Claires travel pages
Claires travel pages

Chapada Diamantina (Diamantina National Park): The trail of the Cachoeira da Fumaša (Smoke waterfall): A 3 day adventure in the wilderness!!!!

The town of Lenšˇis is a tiny colonial gem tucked away in the mountains to the West of Salvador. There are a number of excellent hikes in the area, leading either to waterfalls or mountaintop viewpoints. Some of these sights are far enough to require transportation, but quite a few you can find with your own two feet. It is possible to organise guided trecks along some of the more popular routes. Trecks can last as many days as you like. The most famous waterfall in the park is Cachoeira de Fumaša (Waterfall of Smoke), so called because the thin stream of water slipping over the 335m (1,100-foot) precipice fades into a thick, fine mist before it ever reaches the ground. This is the waterfall that I decided to treck out to during my stay in the area.From the bridge in Lenšˇis a trail leads up beside the Lenšˇis River to the Serrano swimming hole and Primavera Falls. An hour's walk south of town will lead you to the RiberŃo de Meio rock slide, a huge natural waterslide flanked by many natural swimming holes which are fantastic to bathe in after a long day hicking in the surrounding area.

The Diamantina park is also known for its mesalike mountain formations. The most famous are Morro do Pai Inßcio (located right next to BR-242 west of Lenšˇis), the 1,067m (3,500-ft.) Morro do Camelo, and the 1,403m (4,600-ft.) Monte Tabor (also called MarrŃo). All have trails to the top, and from the flat top of any one, you have the entire Chapada spread at your feet.Caves are a fascinating aspect of the Chapada Diamantina Park. Some of the best-known ones in the area include Gruta de LapŃo, a rare sandstone and quartzite cave over 1km (1/2 mile) long from end to end. It's located about 5km (3 miles) from Lenšˇis. Further afield one finds a number of the more traditional limestone caves, with rock flowers, stalagmites, and stalactites. The prettiest cavern may be Gruta da Lapa Doce, which extends 850m (2,788 ft.) underground. In the same area is Gruta da Pritinha, where an underground river emerges into the sun. Inside there's a large pool where you can dive and swim. Nearby is the small Gruta Azul. Late in the afternoon when the sun reaches into this cave, the water glows cobalt blue.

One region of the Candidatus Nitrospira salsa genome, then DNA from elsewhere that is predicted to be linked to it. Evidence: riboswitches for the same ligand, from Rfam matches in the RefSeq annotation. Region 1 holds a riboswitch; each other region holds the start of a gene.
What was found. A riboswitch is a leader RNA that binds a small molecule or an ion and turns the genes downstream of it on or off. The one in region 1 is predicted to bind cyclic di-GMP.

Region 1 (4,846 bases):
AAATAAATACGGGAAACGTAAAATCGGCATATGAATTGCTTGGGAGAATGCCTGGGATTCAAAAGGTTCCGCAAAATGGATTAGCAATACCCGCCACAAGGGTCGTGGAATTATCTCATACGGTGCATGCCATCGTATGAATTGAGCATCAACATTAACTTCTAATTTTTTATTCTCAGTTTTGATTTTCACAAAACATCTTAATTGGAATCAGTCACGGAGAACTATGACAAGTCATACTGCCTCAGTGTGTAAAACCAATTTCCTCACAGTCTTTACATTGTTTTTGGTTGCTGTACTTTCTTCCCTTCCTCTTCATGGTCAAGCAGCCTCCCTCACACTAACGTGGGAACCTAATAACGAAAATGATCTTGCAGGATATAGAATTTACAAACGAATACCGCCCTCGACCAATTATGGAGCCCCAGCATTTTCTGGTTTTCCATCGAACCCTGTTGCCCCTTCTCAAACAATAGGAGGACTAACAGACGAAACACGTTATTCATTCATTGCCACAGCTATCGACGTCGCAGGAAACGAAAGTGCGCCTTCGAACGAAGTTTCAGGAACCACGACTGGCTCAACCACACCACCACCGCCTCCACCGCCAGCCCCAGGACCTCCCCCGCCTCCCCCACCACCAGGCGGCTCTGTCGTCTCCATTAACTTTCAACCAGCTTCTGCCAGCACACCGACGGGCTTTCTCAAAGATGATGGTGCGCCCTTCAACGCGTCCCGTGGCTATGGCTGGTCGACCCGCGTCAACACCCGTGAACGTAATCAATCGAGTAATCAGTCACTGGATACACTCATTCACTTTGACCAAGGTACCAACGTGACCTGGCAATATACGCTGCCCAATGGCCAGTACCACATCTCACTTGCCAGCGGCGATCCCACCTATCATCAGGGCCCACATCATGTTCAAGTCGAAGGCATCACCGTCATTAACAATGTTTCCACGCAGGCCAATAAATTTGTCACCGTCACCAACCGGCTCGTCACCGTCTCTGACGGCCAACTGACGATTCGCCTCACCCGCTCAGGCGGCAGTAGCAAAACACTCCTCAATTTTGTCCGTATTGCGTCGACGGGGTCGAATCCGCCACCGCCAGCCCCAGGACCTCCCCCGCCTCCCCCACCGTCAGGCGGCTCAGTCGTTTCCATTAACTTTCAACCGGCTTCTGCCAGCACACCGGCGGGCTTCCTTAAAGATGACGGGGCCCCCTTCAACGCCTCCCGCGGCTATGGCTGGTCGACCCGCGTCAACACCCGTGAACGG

Cachoeira da Fumaša: My 3 day adventure

Having emptied my rucksack at Christineĺs (a French lady) house and sorted out what I needed for the trek (described as "a little easier than the Inca trail by the lonely planet") I walked out of the little mountain town of Lenšˇis with about 13kg on my back and a nice cheerful guide called Emerson. Right now I will tell you that he looks a little rough, unshaven etc, but is really good company, a fantastic guide, a certified paramedic, and member of a mountain rescue team as well as a member of a helicopter rescue squad and a volunteer in the local forest fire fighting team. Anyway, we set out, superman and I, nice and easy, along a sandy track. About an hour later we reached a river, which we crossed, jumping from stone to stone, before starting our first long climb up the first hill. Now before you go wondering, this trek was hard, maybe not quite as hard as the Andes, but definitely hard work, although maybe not in a difficulty wayů just the length of the climb more than anything. Our first climb was a long one and our rucksacks were heavy at this point. It took us quite a while to reach the top where we rested for lunch at a place called Toca da Onša (jaguar cave) with fantastic views over the surrounding valleys. After lunch we started a long descent into the first valley. This was very steep with huge boulders bigger than me, so it was a lot of clambering and jumping etc but I managed fine. In the evening we arrived in the valley, near a river, where we stopped for a swim before putting up our tent, making a fire and cooking dinner.